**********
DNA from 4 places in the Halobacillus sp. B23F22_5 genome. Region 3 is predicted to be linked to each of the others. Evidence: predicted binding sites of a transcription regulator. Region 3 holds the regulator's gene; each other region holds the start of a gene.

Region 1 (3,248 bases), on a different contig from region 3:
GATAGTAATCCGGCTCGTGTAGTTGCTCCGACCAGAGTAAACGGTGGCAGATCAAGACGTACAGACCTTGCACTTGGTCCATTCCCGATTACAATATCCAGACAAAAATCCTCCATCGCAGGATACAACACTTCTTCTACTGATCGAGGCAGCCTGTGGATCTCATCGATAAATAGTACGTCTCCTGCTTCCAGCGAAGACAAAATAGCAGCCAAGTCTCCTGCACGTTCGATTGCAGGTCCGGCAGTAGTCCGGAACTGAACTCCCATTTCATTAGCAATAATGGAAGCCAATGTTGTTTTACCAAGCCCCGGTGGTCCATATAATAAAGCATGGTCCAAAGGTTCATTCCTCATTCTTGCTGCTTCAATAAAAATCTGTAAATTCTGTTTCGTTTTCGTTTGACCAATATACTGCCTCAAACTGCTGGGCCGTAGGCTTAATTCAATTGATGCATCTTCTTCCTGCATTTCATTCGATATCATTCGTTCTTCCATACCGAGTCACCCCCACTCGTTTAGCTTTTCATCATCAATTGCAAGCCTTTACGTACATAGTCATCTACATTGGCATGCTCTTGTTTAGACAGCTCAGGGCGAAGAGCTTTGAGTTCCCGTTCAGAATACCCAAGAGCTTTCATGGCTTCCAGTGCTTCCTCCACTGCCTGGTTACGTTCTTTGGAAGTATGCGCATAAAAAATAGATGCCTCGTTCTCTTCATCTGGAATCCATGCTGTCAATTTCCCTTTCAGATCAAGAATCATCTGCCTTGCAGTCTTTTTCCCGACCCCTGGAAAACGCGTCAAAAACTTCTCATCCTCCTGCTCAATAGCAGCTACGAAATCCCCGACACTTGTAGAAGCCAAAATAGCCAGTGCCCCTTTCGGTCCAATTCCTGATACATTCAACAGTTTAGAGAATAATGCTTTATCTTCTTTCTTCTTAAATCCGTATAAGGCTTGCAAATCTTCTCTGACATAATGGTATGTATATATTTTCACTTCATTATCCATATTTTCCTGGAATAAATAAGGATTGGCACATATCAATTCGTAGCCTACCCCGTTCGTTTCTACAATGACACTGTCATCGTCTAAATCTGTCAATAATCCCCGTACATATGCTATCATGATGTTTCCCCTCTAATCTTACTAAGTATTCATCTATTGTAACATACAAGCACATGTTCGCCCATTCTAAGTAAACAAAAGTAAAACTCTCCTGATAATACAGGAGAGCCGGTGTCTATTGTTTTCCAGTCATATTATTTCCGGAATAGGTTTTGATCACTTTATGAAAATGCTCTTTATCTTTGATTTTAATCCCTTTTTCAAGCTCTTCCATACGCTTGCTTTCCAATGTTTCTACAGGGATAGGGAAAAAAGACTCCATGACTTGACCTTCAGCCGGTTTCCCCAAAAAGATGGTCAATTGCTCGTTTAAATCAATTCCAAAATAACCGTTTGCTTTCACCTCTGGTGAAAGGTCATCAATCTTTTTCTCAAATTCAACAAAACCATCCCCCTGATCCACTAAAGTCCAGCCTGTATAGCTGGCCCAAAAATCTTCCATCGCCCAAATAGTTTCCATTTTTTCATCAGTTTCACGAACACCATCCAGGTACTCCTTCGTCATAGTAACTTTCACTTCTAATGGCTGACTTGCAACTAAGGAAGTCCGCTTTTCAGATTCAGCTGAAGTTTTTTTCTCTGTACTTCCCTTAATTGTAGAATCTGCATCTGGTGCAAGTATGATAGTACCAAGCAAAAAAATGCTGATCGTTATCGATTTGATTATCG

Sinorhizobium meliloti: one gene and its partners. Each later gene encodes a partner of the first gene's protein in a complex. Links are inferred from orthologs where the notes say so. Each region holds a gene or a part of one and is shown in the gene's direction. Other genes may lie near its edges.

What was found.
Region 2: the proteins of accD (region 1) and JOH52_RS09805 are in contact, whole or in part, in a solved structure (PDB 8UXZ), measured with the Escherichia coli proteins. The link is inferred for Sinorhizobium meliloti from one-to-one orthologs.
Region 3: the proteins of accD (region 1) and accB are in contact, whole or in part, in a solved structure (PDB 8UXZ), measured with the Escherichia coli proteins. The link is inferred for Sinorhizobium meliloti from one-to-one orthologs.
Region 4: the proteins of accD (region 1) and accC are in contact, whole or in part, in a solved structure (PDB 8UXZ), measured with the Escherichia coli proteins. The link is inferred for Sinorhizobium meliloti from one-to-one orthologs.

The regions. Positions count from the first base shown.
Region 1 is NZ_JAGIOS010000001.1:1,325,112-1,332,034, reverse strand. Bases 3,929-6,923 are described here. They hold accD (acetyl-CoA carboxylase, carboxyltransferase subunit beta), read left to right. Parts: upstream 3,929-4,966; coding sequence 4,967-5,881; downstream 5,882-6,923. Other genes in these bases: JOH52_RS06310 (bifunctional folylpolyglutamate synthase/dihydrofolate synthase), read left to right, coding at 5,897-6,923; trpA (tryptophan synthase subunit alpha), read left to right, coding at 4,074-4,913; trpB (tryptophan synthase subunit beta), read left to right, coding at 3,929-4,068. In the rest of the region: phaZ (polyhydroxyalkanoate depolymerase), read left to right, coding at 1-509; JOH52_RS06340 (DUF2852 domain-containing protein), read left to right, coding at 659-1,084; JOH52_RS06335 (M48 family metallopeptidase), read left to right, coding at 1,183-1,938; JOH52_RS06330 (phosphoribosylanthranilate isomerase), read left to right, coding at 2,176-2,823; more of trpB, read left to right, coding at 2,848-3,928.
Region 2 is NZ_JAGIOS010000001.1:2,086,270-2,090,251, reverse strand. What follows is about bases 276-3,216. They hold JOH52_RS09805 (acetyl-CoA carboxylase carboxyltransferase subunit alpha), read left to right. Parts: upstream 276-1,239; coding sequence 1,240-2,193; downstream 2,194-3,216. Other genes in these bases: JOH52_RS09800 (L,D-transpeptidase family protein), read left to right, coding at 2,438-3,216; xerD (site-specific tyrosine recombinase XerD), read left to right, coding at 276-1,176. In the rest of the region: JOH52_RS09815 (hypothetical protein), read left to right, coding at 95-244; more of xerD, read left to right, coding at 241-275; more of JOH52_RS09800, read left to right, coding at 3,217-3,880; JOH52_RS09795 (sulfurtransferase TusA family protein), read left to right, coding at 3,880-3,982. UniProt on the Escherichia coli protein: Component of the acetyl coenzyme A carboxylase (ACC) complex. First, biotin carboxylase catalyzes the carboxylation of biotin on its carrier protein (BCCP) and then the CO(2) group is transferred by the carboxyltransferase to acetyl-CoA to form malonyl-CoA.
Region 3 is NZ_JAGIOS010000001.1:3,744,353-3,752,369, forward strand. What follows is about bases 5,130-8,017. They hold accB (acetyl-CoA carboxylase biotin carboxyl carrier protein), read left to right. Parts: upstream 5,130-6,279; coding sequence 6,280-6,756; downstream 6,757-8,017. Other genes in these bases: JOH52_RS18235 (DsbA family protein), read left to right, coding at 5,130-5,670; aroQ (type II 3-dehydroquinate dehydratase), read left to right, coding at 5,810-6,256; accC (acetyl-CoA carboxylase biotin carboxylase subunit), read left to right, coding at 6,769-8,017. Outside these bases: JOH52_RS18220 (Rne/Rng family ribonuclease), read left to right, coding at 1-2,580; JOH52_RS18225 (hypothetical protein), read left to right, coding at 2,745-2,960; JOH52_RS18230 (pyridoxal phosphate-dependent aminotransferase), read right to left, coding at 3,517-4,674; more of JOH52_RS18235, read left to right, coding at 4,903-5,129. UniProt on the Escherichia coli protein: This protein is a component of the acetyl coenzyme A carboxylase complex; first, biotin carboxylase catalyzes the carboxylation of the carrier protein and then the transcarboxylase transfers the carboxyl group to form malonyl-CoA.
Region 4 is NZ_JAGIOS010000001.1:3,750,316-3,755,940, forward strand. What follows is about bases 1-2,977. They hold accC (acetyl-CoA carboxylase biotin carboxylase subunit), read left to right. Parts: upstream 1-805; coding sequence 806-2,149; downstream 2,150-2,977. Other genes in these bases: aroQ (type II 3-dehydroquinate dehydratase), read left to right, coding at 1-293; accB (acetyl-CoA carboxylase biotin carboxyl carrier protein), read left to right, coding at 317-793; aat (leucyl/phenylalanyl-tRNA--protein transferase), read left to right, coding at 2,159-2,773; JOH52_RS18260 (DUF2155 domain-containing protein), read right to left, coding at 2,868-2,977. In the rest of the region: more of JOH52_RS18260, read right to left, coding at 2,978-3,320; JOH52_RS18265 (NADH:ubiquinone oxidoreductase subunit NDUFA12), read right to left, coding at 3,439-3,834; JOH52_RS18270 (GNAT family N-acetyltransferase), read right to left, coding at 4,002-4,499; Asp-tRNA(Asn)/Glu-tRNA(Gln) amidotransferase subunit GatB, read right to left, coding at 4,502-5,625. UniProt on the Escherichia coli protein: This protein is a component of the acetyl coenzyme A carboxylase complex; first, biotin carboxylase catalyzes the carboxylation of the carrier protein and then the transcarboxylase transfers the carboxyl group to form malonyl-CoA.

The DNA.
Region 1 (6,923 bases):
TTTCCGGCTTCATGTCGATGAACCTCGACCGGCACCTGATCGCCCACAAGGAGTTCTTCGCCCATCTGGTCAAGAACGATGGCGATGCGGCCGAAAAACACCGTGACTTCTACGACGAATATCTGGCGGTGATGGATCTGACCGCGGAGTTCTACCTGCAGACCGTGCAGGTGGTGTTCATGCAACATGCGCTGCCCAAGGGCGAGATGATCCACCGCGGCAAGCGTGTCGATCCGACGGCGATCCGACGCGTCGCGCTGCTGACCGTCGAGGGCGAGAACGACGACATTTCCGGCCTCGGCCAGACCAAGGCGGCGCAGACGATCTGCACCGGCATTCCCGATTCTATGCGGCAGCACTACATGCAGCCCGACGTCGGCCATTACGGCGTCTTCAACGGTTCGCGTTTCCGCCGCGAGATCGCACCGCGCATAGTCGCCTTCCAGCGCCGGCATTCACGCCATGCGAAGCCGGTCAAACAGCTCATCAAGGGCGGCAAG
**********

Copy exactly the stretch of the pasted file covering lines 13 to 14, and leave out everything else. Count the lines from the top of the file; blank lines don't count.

Region 4 is NZ_JAGIOS010000001.1:3,750,316-3,755,940, forward strand. What follows is about bases 1-2,977. They hold accC (acetyl-CoA carboxylase biotin carboxylase subunit), read left to right. Parts: upstream 1-805; coding sequence 806-2,149; downstream 2,150-2,977. Other genes in these bases: aroQ (type II 3-dehydroquinate dehydratase), read left to right, coding at 1-293; accB (acetyl-CoA carboxylase biotin carboxyl carrier protein), read left to right, coding at 317-793; aat (leucyl/phenylalanyl-tRNA--protein transferase), read left to right, coding at 2,159-2,773; JOH52_RS18260 (DUF2155 domain-containing protein), read right to left, coding at 2,868-2,977. In the rest of the region: more of JOH52_RS18260, read right to left, coding at 2,978-3,320; JOH52_RS18265 (NADH:ubiquinone oxidoreductase subunit NDUFA12), read right to left, coding at 3,439-3,834; JOH52_RS18270 (GNAT family N-acetyltransferase), read right to left, coding at 4,002-4,499; Asp-tRNA(Asn)/Glu-tRNA(Gln) amidotransferase subunit GatB, read right to left, coding at 4,502-5,625. UniProt on the Escherichia coli protein: This protein is a component of the acetyl coenzyme A carboxylase complex; first, biotin carboxylase catalyzes the carboxylation of the carrier protein and then the transcarboxylase transfers the carboxyl group to form malonyl-CoA.

The DNA.